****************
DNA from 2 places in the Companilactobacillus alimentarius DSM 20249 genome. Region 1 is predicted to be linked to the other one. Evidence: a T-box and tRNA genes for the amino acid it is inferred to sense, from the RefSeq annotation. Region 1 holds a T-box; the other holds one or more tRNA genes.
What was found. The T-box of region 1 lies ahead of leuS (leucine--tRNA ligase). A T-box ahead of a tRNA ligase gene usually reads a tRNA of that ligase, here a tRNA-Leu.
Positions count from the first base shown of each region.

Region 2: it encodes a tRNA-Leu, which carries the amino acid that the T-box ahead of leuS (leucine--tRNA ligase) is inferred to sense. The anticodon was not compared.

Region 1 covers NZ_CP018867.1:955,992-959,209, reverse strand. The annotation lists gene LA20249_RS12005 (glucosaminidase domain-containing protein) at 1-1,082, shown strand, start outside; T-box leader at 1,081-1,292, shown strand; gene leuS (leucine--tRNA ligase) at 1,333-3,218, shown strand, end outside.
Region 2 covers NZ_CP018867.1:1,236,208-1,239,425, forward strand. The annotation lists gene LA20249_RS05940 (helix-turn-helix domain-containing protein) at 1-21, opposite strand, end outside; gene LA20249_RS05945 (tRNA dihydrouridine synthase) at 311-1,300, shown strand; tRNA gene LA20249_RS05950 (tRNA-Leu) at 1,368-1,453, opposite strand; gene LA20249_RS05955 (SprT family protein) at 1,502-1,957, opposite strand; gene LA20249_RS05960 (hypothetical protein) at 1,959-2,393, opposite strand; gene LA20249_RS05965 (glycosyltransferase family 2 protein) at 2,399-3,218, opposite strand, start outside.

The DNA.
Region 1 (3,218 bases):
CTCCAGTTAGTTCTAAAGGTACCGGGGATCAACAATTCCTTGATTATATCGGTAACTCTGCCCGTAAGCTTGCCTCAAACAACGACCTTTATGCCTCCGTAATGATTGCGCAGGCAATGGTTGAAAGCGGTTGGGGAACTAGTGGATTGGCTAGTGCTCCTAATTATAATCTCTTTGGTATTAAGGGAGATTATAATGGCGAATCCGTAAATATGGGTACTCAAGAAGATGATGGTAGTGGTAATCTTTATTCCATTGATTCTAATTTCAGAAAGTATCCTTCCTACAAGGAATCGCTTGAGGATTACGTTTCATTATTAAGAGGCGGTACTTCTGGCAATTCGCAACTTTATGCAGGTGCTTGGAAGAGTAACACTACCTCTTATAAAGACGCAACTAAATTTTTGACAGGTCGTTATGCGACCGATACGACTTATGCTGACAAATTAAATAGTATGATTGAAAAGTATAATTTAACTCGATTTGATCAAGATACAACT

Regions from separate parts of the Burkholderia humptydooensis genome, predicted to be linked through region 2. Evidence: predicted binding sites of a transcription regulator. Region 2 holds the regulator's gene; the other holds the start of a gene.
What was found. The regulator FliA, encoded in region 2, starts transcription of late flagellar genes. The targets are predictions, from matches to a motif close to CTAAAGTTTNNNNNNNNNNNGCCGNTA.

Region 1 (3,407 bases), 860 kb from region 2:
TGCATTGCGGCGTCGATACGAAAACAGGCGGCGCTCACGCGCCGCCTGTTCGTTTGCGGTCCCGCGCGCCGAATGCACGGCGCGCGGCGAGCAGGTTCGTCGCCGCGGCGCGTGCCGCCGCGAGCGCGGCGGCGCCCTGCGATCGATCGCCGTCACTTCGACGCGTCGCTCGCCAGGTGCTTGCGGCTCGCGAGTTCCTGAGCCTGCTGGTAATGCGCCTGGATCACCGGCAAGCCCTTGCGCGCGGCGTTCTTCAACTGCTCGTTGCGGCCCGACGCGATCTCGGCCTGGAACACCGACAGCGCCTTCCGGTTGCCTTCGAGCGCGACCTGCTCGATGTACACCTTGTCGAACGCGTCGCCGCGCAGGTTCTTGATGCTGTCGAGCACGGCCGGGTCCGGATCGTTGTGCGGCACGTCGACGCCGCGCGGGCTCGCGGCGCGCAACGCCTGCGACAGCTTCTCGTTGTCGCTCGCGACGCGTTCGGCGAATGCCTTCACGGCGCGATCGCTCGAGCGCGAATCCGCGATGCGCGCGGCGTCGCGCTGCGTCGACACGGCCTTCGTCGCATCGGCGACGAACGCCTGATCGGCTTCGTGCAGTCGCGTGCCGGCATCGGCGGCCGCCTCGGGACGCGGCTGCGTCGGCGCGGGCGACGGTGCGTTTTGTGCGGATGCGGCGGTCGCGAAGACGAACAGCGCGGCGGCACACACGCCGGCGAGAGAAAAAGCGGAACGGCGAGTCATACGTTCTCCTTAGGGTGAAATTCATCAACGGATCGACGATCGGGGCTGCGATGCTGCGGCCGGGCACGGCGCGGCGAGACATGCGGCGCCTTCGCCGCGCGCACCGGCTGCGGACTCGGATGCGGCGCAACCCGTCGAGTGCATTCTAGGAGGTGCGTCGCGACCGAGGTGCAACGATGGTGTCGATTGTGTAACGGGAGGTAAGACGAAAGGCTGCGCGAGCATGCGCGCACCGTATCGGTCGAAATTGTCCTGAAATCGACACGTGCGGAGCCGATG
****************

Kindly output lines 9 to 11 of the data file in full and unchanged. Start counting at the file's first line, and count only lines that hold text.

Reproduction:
CTCCAGTTAGTTCTAAAGGTACCGGGGATCAACAATTCCTTGATTATATCGGTAACTCTGCCCGTAAGCTTGCCTCAAACAACGACCTTTATGCCTCCGTAATGATTGCGCAGGCAATGGTTGAAAGCGGTTGGGGAACTAGTGGATTGGCTAGTGCTCCTAATTATAATCTCTTTGGTATTAAGGGAGATTATAATGGCGAATCCGTAAATATGGGTACTCAAGAAGATGATGGTAGTGGTAATCTTTATTCCATTGATTCTAATTTCAGAAAGTATCCTTCCTACAAGGAATCGCTTGAGGATTACGTTTCATTATTAAGAGGCGGTACTTCTGGCAATTCGCAACTTTATGCAGGTGCTTGGAAGAGTAACACTACCTCTTATAAAGACGCAACTAAATTTTTGACAGGTCGTTATGCGACCGATACGACTTATGCTGACAAATTAAATAGTATGATTGAAAAGTATAATTTAACTCGATTTGATCAAGATACAACT

Regions from separate parts of the Burkholderia humptydooensis genome, predicted to be linked through region 2. Evidence: predicted binding sites of a transcription regulator. Region 2 holds the regulator's gene; the other holds the start of a gene.
What was found. The regulator FliA, encoded in region 2, starts transcription of late flagellar genes. The targets are predictions, from matches to a motif close to CTAAAGTTTNNNNNNNNNNNGCCGNTA.